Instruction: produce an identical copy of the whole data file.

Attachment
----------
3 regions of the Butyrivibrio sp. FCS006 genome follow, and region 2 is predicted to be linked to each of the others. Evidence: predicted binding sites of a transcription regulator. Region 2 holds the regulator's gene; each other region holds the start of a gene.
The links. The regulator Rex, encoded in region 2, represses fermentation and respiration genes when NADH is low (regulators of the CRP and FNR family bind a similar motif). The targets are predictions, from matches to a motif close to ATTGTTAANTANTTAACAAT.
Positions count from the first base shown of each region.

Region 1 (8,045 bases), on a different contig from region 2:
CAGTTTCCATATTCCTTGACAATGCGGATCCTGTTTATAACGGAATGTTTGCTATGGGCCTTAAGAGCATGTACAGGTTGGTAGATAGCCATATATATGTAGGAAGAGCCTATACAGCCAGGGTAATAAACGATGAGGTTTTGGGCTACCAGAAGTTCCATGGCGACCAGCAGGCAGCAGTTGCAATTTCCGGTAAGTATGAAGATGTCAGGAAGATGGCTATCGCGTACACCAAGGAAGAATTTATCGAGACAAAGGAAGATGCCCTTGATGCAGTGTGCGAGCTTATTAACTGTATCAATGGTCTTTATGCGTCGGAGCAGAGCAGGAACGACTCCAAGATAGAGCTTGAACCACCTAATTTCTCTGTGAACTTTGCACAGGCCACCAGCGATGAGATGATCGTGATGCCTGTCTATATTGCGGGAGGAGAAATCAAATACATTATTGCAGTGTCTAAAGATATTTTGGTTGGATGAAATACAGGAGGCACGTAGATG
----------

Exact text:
3 regions of the Butyrivibrio sp. FCS006 genome follow, and region 2 is predicted to be linked to each of the others. Evidence: predicted binding sites of a transcription regulator. Region 2 holds the regulator's gene; each other region holds the start of a gene.
The links. The regulator Rex, encoded in region 2, represses fermentation and respiration genes when NADH is low (regulators of the CRP and FNR family bind a similar motif). The targets are predictions, from matches to a motif close to ATTGTTAANTANTTAACAAT.
Positions count from the first base shown of each region.

Region 1 (8,045 bases), on a different contig from region 2:
CAGTTTCCATATTCCTTGACAATGCGGATCCTGTTTATAACGGAATGTTTGCTATGGGCCTTAAGAGCATGTACAGGTTGGTAGATAGCCATATATATGTAGGAAGAGCCTATACAGCCAGGGTAATAAACGATGAGGTTTTGGGCTACCAGAAGTTCCATGGCGACCAGCAGGCAGCAGTTGCAATTTCCGGTAAGTATGAAGATGTCAGGAAGATGGCTATCGCGTACACCAAGGAAGAATTTATCGAGACAAAGGAAGATGCCCTTGATGCAGTGTGCGAGCTTATTAACTGTATCAATGGTCTTTATGCGTCGGAGCAGAGCAGGAACGACTCCAAGATAGAGCTTGAACCACCTAATTTCTCTGTGAACTTTGCACAGGCCACCAGCGATGAGATGATCGTGATGCCTGTCTATATTGCGGGAGGAGAAATCAAATACATTATTGCAGTGTCTAAAGATATTTTGGTTGGATGAAATACAGGAGGCACGTAGATG